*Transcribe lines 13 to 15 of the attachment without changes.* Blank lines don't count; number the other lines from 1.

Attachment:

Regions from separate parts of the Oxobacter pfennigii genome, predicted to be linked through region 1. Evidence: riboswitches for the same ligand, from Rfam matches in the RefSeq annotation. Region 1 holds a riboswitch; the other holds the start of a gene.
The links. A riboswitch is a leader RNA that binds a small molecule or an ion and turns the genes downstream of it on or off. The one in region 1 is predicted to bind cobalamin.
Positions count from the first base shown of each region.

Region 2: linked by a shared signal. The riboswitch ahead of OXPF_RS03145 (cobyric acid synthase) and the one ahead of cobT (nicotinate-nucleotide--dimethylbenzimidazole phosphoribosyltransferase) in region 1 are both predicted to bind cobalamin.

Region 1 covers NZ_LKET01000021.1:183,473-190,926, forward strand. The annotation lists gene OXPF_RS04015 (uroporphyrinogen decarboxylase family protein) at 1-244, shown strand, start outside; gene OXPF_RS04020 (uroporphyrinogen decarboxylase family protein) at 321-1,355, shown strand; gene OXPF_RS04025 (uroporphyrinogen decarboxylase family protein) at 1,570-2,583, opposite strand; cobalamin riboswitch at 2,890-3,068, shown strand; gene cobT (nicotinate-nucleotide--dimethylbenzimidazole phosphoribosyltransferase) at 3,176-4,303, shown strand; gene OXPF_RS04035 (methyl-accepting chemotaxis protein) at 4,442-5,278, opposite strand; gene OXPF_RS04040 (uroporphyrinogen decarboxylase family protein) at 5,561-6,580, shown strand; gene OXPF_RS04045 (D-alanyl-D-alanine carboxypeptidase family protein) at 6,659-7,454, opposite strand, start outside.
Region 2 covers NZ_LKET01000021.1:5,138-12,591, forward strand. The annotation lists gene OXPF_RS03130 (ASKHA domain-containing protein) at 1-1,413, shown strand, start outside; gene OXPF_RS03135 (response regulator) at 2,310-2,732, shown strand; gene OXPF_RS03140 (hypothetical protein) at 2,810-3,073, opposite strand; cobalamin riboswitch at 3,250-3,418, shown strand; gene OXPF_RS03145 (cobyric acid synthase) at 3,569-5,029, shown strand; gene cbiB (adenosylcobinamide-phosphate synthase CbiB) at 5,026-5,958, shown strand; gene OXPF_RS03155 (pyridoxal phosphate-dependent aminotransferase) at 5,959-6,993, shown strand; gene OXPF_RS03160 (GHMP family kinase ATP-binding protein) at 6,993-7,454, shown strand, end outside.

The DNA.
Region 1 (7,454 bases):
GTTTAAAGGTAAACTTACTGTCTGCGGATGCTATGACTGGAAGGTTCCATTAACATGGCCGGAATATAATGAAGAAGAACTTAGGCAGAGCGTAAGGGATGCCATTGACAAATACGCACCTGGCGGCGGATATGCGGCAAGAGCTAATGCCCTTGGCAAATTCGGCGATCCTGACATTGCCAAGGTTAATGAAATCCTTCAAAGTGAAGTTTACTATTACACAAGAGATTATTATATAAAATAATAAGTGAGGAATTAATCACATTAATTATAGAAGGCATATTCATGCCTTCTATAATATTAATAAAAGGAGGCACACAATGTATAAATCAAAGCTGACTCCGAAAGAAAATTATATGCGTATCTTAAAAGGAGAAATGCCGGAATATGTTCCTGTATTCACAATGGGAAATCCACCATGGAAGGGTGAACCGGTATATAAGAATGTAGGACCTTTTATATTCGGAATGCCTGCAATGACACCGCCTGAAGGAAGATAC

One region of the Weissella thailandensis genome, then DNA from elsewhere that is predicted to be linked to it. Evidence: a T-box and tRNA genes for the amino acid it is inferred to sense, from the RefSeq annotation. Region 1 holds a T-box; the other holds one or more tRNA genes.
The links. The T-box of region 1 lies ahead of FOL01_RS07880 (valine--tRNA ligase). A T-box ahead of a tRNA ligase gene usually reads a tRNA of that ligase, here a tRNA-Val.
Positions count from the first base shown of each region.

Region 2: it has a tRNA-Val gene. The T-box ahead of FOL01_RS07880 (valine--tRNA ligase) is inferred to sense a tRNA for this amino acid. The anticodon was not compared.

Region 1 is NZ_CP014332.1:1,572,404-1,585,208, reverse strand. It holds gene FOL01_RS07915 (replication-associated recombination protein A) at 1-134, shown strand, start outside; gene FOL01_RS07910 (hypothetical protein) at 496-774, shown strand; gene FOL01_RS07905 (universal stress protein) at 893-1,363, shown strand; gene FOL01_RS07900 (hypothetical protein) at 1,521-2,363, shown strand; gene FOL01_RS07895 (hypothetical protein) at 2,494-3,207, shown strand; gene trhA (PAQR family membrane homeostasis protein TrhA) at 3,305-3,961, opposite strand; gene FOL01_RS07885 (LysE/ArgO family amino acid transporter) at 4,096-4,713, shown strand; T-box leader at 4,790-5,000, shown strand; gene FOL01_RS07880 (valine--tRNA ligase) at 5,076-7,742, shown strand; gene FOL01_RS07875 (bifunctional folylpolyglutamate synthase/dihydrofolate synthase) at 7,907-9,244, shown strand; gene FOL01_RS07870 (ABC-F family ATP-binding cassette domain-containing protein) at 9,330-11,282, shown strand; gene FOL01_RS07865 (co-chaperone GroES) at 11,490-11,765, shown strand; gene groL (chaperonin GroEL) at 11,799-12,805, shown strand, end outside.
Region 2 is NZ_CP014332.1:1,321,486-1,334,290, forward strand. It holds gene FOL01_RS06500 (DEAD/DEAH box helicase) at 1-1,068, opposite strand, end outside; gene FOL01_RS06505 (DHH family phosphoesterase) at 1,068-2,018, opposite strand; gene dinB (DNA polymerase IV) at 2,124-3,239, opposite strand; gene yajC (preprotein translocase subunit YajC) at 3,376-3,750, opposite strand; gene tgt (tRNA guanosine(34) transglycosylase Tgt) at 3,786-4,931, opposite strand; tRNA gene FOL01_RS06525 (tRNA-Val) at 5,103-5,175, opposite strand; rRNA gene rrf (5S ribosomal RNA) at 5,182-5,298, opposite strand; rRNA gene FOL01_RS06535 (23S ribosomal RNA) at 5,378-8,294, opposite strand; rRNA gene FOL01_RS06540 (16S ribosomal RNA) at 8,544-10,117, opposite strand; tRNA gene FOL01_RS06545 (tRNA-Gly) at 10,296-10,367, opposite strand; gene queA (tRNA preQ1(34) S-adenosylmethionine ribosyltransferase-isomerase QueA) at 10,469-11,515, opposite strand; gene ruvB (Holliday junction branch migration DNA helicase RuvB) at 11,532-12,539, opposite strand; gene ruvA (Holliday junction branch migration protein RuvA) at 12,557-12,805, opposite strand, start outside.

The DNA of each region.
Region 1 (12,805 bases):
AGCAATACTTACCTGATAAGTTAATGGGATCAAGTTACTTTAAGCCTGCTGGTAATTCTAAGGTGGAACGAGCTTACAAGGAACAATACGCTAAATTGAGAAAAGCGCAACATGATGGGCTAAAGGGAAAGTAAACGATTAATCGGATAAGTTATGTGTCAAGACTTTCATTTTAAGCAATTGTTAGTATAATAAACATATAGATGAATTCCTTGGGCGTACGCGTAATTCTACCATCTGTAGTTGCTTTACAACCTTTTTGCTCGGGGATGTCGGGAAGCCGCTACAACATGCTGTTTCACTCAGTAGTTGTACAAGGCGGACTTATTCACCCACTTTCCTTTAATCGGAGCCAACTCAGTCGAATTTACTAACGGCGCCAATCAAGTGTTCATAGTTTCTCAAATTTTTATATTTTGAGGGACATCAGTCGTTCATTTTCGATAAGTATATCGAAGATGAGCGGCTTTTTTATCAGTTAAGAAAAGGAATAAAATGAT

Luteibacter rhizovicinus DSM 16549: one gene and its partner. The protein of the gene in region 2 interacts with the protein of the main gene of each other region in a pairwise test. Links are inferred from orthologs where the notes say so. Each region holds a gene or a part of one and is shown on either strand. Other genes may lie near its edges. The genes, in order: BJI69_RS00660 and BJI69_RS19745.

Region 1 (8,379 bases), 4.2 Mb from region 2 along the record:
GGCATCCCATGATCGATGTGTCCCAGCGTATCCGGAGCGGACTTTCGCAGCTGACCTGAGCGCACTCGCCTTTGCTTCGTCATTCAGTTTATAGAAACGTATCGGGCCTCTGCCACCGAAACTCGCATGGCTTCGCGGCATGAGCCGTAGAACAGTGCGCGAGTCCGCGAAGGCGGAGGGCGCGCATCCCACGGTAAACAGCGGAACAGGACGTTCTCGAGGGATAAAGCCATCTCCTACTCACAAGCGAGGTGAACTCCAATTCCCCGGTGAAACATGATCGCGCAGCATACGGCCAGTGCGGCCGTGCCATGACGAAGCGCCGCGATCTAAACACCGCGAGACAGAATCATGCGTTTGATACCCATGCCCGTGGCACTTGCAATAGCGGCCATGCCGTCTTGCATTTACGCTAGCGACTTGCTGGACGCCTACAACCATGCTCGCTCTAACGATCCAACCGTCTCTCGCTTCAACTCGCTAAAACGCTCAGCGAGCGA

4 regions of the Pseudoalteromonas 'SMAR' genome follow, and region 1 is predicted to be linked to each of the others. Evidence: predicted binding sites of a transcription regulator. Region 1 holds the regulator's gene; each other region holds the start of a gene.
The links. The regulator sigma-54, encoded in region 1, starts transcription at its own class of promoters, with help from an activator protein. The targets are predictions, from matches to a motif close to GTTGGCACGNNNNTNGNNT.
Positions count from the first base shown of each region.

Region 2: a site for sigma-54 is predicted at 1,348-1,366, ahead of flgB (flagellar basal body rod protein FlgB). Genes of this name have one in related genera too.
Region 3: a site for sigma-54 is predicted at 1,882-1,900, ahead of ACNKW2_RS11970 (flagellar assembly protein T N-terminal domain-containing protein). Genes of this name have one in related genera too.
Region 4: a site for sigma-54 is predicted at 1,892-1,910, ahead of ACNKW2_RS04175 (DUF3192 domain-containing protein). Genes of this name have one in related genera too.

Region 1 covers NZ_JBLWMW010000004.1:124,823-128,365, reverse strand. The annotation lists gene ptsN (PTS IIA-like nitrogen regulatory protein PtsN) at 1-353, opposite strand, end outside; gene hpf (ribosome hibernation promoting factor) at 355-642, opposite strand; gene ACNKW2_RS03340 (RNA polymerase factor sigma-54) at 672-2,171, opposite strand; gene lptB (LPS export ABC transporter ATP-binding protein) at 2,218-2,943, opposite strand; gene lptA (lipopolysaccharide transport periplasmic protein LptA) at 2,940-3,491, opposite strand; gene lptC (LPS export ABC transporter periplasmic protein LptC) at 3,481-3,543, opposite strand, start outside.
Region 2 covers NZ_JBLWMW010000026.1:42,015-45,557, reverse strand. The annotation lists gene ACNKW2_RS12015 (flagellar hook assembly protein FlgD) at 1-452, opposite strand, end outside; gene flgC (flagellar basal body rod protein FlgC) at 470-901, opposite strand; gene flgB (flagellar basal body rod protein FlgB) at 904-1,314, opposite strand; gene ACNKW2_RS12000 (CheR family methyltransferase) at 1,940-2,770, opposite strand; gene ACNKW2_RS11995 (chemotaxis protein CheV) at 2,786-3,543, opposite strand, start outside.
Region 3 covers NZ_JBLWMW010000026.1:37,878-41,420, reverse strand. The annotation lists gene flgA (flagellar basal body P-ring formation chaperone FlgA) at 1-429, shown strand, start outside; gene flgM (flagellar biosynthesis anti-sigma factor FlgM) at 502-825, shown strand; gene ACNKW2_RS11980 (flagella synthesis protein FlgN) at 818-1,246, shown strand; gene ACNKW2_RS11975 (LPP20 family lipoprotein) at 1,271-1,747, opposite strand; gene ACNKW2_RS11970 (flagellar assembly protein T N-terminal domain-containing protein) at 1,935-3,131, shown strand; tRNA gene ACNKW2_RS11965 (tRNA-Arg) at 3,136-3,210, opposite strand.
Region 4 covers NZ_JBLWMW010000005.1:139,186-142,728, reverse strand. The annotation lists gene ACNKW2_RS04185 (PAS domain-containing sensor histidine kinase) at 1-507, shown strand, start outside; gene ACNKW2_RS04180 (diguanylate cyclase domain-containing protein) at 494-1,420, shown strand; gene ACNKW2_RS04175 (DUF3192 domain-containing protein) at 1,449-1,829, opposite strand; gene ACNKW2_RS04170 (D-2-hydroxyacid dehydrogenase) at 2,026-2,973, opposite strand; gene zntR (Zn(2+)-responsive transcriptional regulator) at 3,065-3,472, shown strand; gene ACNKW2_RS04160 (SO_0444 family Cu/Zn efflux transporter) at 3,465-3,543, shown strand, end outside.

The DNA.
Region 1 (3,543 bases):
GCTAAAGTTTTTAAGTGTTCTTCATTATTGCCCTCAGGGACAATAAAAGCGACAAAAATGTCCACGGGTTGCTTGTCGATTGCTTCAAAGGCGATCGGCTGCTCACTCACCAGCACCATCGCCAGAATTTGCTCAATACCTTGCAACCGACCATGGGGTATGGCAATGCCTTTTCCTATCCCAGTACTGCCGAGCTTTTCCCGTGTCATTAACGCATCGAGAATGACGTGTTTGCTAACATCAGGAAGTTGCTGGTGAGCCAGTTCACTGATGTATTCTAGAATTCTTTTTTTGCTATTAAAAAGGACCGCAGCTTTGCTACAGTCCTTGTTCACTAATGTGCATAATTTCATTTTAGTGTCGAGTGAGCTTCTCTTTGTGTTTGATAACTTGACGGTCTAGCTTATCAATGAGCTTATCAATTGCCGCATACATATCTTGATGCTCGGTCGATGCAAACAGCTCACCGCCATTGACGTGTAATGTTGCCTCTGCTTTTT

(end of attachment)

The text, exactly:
Region 2: it has a tRNA-Val gene. The T-box ahead of FOL01_RS07880 (valine--tRNA ligase) is inferred to sense a tRNA for this amino acid. The anticodon was not compared.

Region 1 is NZ_CP014332.1:1,572,404-1,585,208, reverse strand. It holds gene FOL01_RS07915 (replication-associated recombination protein A) at 1-134, shown strand, start outside; gene FOL01_RS07910 (hypothetical protein) at 496-774, shown strand; gene FOL01_RS07905 (universal stress protein) at 893-1,363, shown strand; gene FOL01_RS07900 (hypothetical protein) at 1,521-2,363, shown strand; gene FOL01_RS07895 (hypothetical protein) at 2,494-3,207, shown strand; gene trhA (PAQR family membrane homeostasis protein TrhA) at 3,305-3,961, opposite strand; gene FOL01_RS07885 (LysE/ArgO family amino acid transporter) at 4,096-4,713, shown strand; T-box leader at 4,790-5,000, shown strand; gene FOL01_RS07880 (valine--tRNA ligase) at 5,076-7,742, shown strand; gene FOL01_RS07875 (bifunctional folylpolyglutamate synthase/dihydrofolate synthase) at 7,907-9,244, shown strand; gene FOL01_RS07870 (ABC-F family ATP-binding cassette domain-containing protein) at 9,330-11,282, shown strand; gene FOL01_RS07865 (co-chaperone GroES) at 11,490-11,765, shown strand; gene groL (chaperonin GroEL) at 11,799-12,805, shown strand, end outside.
Region 2 is NZ_CP014332.1:1,321,486-1,334,290, forward strand. It holds gene FOL01_RS06500 (DEAD/DEAH box helicase) at 1-1,068, opposite strand, end outside; gene FOL01_RS06505 (DHH family phosphoesterase) at 1,068-2,018, opposite strand; gene dinB (DNA polymerase IV) at 2,124-3,239, opposite strand; gene yajC (preprotein translocase subunit YajC) at 3,376-3,750, opposite strand; gene tgt (tRNA guanosine(34) transglycosylase Tgt) at 3,786-4,931, opposite strand; tRNA gene FOL01_RS06525 (tRNA-Val) at 5,103-5,175, opposite strand; rRNA gene rrf (5S ribosomal RNA) at 5,182-5,298, opposite strand; rRNA gene FOL01_RS06535 (23S ribosomal RNA) at 5,378-8,294, opposite strand; rRNA gene FOL01_RS06540 (16S ribosomal RNA) at 8,544-10,117, opposite strand; tRNA gene FOL01_RS06545 (tRNA-Gly) at 10,296-10,367, opposite strand; gene queA (tRNA preQ1(34) S-adenosylmethionine ribosyltransferase-isomerase QueA) at 10,469-11,515, opposite strand; gene ruvB (Holliday junction branch migration DNA helicase RuvB) at 11,532-12,539, opposite strand; gene ruvA (Holliday junction branch migration protein RuvA) at 12,557-12,805, opposite strand, start outside.